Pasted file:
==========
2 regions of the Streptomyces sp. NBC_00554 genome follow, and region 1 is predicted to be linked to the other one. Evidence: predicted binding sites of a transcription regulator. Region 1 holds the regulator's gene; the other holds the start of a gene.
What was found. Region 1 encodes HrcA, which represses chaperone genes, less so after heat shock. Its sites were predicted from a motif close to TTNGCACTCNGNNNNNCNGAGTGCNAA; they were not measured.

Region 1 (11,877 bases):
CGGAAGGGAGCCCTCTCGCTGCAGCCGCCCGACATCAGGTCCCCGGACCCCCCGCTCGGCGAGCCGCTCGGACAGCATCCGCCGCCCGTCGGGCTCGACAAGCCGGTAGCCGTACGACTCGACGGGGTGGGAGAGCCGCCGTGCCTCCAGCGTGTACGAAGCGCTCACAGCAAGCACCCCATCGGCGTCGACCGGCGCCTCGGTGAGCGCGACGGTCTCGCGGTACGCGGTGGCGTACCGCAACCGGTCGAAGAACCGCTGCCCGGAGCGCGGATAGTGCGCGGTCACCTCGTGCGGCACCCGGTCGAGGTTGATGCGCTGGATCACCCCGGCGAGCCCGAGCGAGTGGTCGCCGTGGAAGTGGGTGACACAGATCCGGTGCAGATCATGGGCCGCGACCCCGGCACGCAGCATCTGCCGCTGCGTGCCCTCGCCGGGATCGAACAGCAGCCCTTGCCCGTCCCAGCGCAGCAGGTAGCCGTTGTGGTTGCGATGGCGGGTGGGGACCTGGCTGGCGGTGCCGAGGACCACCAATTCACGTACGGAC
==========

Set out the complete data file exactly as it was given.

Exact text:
2 regions of the Streptomyces sp. NBC_00554 genome follow, and region 1 is predicted to be linked to the other one. Evidence: predicted binding sites of a transcription regulator. Region 1 holds the regulator's gene; the other holds the start of a gene.
What was found. Region 1 encodes HrcA, which represses chaperone genes, less so after heat shock. Its sites were predicted from a motif close to TTNGCACTCNGNNNNNCNGAGTGCNAA; they were not measured.

Region 1 (11,877 bases):
CGGAAGGGAGCCCTCTCGCTGCAGCCGCCCGACATCAGGTCCCCGGACCCCCCGCTCGGCGAGCCGCTCGGACAGCATCCGCCGCCCGTCGGGCTCGACAAGCCGGTAGCCGTACGACTCGACGGGGTGGGAGAGCCGCCGTGCCTCCAGCGTGTACGAAGCGCTCACAGCAAGCACCCCATCGGCGTCGACCGGCGCCTCGGTGAGCGCGACGGTCTCGCGGTACGCGGTGGCGTACCGCAACCGGTCGAAGAACCGCTGCCCGGAGCGCGGATAGTGCGCGGTCACCTCGTGCGGCACCCGGTCGAGGTTGATGCGCTGGATCACCCCGGCGAGCCCGAGCGAGTGGTCGCCGTGGAAGTGGGTGACACAGATCCGGTGCAGATCATGGGCCGCGACCCCGGCACGCAGCATCTGCCGCTGCGTGCCCTCGCCGGGATCGAACAGCAGCCCTTGCCCGTCCCAGCGCAGCAGGTAGCCGTTGTGGTTGCGATGGCGGGTGGGGACCTGGCTGGCGGTGCCGAGGACCACCAATTCACGTACGGAC